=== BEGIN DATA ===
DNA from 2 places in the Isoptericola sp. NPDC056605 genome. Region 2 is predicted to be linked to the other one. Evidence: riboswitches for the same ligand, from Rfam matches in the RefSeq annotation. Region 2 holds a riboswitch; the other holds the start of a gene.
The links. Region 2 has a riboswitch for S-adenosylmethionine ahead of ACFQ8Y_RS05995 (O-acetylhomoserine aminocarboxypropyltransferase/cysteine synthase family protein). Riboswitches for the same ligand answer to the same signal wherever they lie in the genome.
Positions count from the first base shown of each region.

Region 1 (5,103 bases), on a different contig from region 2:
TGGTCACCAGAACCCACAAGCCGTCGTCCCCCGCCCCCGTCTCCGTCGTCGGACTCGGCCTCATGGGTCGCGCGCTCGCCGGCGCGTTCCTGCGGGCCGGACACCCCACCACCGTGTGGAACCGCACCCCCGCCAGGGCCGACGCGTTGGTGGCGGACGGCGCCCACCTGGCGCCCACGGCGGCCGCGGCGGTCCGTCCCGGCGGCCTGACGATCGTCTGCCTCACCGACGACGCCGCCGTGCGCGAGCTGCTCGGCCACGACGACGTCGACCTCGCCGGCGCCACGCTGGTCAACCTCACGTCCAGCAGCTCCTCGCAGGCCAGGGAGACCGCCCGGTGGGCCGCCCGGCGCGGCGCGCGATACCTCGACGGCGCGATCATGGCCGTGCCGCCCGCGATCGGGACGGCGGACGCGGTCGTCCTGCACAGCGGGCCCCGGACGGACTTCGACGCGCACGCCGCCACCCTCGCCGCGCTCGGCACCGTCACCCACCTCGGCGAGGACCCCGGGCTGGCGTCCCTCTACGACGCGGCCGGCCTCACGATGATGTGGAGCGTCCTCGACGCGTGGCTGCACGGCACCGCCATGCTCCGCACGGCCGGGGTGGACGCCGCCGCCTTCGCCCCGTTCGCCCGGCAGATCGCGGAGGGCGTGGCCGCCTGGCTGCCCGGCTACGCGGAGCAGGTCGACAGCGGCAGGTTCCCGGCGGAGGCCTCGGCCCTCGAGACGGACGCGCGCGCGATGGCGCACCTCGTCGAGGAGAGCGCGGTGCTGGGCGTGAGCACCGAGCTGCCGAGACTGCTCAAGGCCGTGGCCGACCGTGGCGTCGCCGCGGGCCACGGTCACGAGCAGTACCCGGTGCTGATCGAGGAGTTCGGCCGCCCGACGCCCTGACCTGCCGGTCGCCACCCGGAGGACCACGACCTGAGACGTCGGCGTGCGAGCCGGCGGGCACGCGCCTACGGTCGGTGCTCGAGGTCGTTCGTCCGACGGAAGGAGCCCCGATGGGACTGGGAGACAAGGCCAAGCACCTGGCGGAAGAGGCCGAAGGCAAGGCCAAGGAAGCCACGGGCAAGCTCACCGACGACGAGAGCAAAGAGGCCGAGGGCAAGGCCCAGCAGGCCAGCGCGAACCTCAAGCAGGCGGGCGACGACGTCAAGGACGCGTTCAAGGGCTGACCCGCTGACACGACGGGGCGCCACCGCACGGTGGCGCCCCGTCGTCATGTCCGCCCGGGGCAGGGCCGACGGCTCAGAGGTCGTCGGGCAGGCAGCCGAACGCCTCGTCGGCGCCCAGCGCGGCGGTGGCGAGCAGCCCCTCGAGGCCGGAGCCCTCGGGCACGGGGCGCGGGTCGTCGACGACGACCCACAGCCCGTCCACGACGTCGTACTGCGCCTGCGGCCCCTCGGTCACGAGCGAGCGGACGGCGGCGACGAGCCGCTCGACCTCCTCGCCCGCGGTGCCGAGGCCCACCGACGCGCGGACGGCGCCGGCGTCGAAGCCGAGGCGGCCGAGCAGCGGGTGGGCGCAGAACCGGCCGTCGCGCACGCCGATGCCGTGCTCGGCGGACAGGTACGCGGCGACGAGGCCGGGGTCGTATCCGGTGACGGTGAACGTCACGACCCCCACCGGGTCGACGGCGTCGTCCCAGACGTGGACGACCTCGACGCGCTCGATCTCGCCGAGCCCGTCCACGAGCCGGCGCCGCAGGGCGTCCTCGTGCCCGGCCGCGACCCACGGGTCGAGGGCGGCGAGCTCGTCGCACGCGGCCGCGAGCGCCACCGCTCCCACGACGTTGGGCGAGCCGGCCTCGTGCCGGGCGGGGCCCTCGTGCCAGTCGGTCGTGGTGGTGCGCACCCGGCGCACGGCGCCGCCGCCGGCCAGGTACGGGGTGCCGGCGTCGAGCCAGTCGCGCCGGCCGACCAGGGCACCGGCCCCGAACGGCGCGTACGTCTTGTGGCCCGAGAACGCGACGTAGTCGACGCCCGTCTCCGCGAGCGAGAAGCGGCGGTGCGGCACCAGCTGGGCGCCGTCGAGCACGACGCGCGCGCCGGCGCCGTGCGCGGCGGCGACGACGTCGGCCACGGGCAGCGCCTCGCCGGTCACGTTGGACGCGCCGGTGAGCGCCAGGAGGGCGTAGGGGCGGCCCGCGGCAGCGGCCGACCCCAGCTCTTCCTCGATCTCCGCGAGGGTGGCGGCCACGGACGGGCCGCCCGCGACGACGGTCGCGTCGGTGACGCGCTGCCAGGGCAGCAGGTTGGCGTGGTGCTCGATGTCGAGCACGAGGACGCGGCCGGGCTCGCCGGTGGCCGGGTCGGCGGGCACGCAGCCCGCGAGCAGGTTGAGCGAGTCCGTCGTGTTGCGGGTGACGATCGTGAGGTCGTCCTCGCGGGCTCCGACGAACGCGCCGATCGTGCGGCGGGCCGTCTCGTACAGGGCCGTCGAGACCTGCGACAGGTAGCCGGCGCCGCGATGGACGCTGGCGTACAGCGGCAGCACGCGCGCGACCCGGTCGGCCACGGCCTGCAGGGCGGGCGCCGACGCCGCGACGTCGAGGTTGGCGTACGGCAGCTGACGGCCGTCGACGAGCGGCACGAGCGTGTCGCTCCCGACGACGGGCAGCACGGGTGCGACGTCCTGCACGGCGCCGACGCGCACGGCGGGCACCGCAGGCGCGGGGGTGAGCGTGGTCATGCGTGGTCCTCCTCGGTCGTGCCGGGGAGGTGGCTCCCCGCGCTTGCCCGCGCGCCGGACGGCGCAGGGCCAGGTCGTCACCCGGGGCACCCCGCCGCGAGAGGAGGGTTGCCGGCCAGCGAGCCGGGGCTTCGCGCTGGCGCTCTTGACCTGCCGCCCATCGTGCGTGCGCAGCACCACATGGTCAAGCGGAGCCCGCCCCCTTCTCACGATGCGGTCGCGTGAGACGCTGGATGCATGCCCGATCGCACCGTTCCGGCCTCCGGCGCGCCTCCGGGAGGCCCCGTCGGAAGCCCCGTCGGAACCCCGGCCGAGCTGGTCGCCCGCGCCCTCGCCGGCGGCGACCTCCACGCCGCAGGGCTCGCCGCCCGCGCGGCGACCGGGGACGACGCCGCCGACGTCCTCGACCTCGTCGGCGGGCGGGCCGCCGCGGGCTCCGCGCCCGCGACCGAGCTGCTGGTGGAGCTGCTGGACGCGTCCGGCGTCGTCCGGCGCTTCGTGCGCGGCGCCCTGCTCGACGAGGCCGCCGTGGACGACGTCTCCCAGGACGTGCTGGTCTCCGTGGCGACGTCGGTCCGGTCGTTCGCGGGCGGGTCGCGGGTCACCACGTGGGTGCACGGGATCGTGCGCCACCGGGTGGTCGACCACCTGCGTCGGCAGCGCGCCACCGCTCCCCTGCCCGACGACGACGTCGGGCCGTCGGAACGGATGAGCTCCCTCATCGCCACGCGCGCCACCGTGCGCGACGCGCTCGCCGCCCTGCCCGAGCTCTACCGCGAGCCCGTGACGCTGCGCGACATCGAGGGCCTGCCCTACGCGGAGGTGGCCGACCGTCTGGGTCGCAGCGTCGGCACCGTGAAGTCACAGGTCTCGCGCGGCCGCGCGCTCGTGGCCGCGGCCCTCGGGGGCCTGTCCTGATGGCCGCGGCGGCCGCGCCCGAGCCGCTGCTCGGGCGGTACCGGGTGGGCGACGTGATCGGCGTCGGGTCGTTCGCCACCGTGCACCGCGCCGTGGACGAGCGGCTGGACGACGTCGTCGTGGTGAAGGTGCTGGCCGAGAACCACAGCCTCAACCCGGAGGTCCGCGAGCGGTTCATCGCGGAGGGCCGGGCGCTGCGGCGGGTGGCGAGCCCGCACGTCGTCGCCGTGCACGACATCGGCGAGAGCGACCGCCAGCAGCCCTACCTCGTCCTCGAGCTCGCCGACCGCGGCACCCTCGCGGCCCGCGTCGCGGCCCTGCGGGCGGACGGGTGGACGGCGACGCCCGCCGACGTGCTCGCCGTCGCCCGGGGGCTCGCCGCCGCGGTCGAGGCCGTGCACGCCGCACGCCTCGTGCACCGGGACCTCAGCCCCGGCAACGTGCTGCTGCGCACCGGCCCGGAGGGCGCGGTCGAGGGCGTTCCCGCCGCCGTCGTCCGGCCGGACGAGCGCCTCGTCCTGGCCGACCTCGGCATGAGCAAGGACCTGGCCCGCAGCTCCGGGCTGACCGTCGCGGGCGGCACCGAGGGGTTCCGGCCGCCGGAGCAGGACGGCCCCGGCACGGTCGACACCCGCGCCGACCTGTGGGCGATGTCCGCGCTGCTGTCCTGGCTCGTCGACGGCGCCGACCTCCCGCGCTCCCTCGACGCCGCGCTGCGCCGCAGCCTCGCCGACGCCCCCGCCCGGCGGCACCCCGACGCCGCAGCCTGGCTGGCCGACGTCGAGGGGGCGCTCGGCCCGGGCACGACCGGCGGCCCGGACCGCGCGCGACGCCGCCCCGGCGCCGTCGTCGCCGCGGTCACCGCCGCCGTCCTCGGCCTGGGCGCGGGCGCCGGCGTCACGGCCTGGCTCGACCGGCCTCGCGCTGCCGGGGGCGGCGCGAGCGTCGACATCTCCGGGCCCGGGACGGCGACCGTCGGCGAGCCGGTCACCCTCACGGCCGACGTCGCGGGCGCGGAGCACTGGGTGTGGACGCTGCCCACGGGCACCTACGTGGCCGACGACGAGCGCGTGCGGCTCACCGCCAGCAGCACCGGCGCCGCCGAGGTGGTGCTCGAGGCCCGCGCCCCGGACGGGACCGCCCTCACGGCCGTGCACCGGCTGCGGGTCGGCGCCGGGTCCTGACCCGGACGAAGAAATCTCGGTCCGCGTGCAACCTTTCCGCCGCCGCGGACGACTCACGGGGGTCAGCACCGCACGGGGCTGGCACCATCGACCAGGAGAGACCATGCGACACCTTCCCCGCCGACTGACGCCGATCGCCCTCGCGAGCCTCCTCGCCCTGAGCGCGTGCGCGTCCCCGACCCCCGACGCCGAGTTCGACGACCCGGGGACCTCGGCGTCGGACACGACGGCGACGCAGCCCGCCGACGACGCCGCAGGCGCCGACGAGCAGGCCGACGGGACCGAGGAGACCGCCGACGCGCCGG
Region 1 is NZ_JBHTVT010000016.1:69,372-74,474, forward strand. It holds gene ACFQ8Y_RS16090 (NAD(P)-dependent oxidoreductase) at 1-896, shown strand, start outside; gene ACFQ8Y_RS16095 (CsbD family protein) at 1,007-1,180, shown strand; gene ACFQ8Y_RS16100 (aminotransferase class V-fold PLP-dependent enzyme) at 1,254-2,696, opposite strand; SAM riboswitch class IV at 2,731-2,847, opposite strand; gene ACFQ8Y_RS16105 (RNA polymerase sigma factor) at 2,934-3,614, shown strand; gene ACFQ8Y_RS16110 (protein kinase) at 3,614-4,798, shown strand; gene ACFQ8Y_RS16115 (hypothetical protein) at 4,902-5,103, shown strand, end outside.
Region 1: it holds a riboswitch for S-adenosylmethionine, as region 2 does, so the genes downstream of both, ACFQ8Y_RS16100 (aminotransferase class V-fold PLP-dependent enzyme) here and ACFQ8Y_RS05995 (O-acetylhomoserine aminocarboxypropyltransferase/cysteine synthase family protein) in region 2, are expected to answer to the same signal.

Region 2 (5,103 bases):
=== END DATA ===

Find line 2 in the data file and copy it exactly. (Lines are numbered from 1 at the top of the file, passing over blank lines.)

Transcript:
The links. Region 2 has a riboswitch for S-adenosylmethionine ahead of ACFQ8Y_RS05995 (O-acetylhomoserine aminocarboxypropyltransferase/cysteine synthase family protein). Riboswitches for the same ligand answer to the same signal wherever they lie in the genome.